(Last update: 12 June 2021)

Recent hostilities in Gaza and continuing protests across the West Bank, including East Jerusalem, originate from a series of discriminatory practices and systematic violations of international law by Israeli authorities, most recently centred on occupied East Jerusalem. Subsequent protests across the West Bank have been met by the widespread use of excessive force against Palestinians. Israel’s 11-day military assault on blockaded Gaza, which ended with a ceasefire on 21 May, caused widespread civilian casualties and extensive damage to homes and essential infrastructure, including healthcare facilities.

Our teams in the West Bank and Gaza are working with partners to ensure that Palestinians get the medical aid they need during this critical time. 

In the West Bank, including East Jerusalem, MAP is providing essential medications, dressings and fluids to the Palestine Red Crescent Society (PRCS) teams who are treating the wounded. In Gaza, we are procuring essential medicines and disposables alongside our ongoing support to the central blood bank, limb reconstruction services and neurosurgery. MAP is thoroughly assessing emerging humanitarian needs and will continue to update supporters as we respond. 

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Situation in the West Bank and East Jerusalem

At the time of writing, 35 Palestinians have been killed in the West Bank, including occupied East Jerusalem, since 7 May, according to the Palestinian Red Crescent Society (PRCS). A further 7,056 have been injured.

The PRCS has reported significant impediments to its work, including being prevented by Israeli forces from accessing the wounded, and physical assaults on its ambulances and paramedic crews.

A number of PCRS teams and vehicles have been delayed by Israeli forces and settler attacks in Nablus and refugee camps near Hebron. One PRCS volunteer near Ramallah was hit in the head with a rubber-coated steel bullet.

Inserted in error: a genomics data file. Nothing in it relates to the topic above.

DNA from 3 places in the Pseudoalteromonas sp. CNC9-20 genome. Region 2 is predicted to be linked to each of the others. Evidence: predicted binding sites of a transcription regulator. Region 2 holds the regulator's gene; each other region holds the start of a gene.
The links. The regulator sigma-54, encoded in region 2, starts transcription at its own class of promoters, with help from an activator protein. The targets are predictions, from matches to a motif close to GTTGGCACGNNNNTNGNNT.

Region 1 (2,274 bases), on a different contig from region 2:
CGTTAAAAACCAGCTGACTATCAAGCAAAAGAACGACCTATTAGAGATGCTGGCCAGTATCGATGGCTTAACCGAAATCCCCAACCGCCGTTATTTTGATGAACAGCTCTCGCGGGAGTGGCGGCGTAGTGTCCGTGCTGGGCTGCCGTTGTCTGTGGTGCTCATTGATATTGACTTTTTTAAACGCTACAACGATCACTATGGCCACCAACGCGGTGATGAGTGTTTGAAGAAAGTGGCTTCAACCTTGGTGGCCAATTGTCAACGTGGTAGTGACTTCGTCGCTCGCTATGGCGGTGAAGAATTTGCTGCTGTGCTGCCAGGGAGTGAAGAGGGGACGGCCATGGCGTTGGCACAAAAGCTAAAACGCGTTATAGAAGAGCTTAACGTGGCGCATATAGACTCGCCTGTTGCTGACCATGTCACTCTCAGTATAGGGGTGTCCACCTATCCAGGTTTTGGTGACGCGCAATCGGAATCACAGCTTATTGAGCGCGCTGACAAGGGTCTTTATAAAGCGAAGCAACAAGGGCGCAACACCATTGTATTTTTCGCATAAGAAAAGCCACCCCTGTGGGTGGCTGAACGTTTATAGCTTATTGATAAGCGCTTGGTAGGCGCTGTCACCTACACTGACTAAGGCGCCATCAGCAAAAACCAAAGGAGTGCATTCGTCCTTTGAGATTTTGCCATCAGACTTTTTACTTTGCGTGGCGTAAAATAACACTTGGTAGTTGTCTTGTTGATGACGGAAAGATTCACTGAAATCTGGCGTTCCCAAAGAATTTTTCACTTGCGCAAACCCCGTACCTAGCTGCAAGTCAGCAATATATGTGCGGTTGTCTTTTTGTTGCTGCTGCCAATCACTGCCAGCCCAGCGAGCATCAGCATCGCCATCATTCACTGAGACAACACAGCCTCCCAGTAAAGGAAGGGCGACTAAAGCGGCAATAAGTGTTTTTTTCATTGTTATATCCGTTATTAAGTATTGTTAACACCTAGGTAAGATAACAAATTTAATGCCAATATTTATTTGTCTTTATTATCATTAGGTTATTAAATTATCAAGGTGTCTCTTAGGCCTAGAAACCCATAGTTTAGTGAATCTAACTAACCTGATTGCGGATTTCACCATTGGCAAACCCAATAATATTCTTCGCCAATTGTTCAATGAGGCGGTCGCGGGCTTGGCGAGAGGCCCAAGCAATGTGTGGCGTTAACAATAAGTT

Situation in Gaza

At the time of writing, no armed hostilities have been reported since a ceasefire entered into effect at 02.00 local time, on 21 May. 

During the 11-day Israeli military campaign in Gaza, 256 Palestinians were killed, including 66 children and 6 people with disabilities, and 1,948 people were injured, according to Gaza’s Ministry of Health.

Hundreds of sites in Gaza were damaged or destroyed by Israeli airstrikes, including residential buildings, water and electricity infrastructure, and medical facilities. The Hala Al Shawwa primary health centre was destroyed, which provides COVID-19 testing and vaccinations. Israeli airstrikes targeted roads to two main hospitals in Gaza, restricting access for emergency services, as well as causing indirect damage to two other healthcare facilities. Two prominent doctors and a psychologist have also reportedly been killed.

The North Gaza Seawater Desalination Plant has halted operations due to damage and risk to staff, affecting the availability of water for over 250,000 people. Fuel supplies in Gaza are set to run out within days, endangering electricity supply to hospitals, homes and other essential infrastructure.

According to the United Nations Office for the Coordination of Humanitarian Affairs (UNOCHA), 8,500 people remain displaced from their homes with host families and in UNRWA schools as of 6 June. 

In Israel, 12 were killed and hundreds more injured by rockets fired from Gaza, according to UNOCHA.

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